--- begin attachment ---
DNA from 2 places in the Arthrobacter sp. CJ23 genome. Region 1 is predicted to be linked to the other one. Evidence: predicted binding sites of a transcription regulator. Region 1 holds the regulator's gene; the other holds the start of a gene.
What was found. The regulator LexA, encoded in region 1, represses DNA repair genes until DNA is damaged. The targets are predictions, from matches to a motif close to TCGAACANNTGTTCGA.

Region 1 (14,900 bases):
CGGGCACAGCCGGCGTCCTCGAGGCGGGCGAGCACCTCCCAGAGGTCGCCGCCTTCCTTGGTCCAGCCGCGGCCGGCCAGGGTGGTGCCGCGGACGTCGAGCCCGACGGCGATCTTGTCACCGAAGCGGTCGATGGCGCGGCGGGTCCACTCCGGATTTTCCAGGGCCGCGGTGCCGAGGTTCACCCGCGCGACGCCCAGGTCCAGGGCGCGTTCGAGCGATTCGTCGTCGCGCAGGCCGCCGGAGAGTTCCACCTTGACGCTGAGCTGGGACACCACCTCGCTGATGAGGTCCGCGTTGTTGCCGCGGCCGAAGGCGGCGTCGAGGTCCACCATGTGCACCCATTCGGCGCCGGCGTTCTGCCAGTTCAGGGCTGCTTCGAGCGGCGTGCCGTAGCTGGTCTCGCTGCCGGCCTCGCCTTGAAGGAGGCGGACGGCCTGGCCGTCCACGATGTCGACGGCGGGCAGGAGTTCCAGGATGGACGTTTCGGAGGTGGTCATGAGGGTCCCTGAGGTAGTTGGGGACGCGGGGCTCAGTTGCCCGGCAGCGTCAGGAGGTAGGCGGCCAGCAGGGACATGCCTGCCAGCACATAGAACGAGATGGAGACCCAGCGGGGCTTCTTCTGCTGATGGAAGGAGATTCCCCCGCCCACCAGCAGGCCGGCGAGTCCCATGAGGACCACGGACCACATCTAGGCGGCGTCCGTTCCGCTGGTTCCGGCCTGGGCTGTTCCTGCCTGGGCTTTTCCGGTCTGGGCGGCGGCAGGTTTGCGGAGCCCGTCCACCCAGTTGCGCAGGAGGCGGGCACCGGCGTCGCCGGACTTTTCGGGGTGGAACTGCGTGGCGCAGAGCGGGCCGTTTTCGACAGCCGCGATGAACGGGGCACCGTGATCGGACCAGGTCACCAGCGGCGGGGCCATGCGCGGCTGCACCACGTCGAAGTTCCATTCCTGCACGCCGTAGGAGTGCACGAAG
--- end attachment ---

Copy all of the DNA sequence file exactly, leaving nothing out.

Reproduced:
DNA from 2 places in the Arthrobacter sp. CJ23 genome. Region 1 is predicted to be linked to the other one. Evidence: predicted binding sites of a transcription regulator. Region 1 holds the regulator's gene; the other holds the start of a gene.
What was found. The regulator LexA, encoded in region 1, represses DNA repair genes until DNA is damaged. The targets are predictions, from matches to a motif close to TCGAACANNTGTTCGA.

Region 1 (14,900 bases):
CGGGCACAGCCGGCGTCCTCGAGGCGGGCGAGCACCTCCCAGAGGTCGCCGCCTTCCTTGGTCCAGCCGCGGCCGGCCAGGGTGGTGCCGCGGACGTCGAGCCCGACGGCGATCTTGTCACCGAAGCGGTCGATGGCGCGGCGGGTCCACTCCGGATTTTCCAGGGCCGCGGTGCCGAGGTTCACCCGCGCGACGCCCAGGTCCAGGGCGCGTTCGAGCGATTCGTCGTCGCGCAGGCCGCCGGAGAGTTCCACCTTGACGCTGAGCTGGGACACCACCTCGCTGATGAGGTCCGCGTTGTTGCCGCGGCCGAAGGCGGCGTCGAGGTCCACCATGTGCACCCATTCGGCGCCGGCGTTCTGCCAGTTCAGGGCTGCTTCGAGCGGCGTGCCGTAGCTGGTCTCGCTGCCGGCCTCGCCTTGAAGGAGGCGGACGGCCTGGCCGTCCACGATGTCGACGGCGGGCAGGAGTTCCAGGATGGACGTTTCGGAGGTGGTCATGAGGGTCCCTGAGGTAGTTGGGGACGCGGGGCTCAGTTGCCCGGCAGCGTCAGGAGGTAGGCGGCCAGCAGGGACATGCCTGCCAGCACATAGAACGAGATGGAGACCCAGCGGGGCTTCTTCTGCTGATGGAAGGAGATTCCCCCGCCCACCAGCAGGCCGGCGAGTCCCATGAGGACCACGGACCACATCTAGGCGGCGTCCGTTCCGCTGGTTCCGGCCTGGGCTGTTCCTGCCTGGGCTTTTCCGGTCTGGGCGGCGGCAGGTTTGCGGAGCCCGTCCACCCAGTTGCGCAGGAGGCGGGCACCGGCGTCGCCGGACTTTTCGGGGTGGAACTGCGTGGCGCAGAGCGGGCCGTTTTCGACAGCCGCGATGAACGGGGCACCGTGATCGGACCAGGTCACCAGCGGCGGGGCCATGCGCGGCTGCACCACGTCGAAGTTCCATTCCTGCACGCCGTAGGAGTGCACGAAG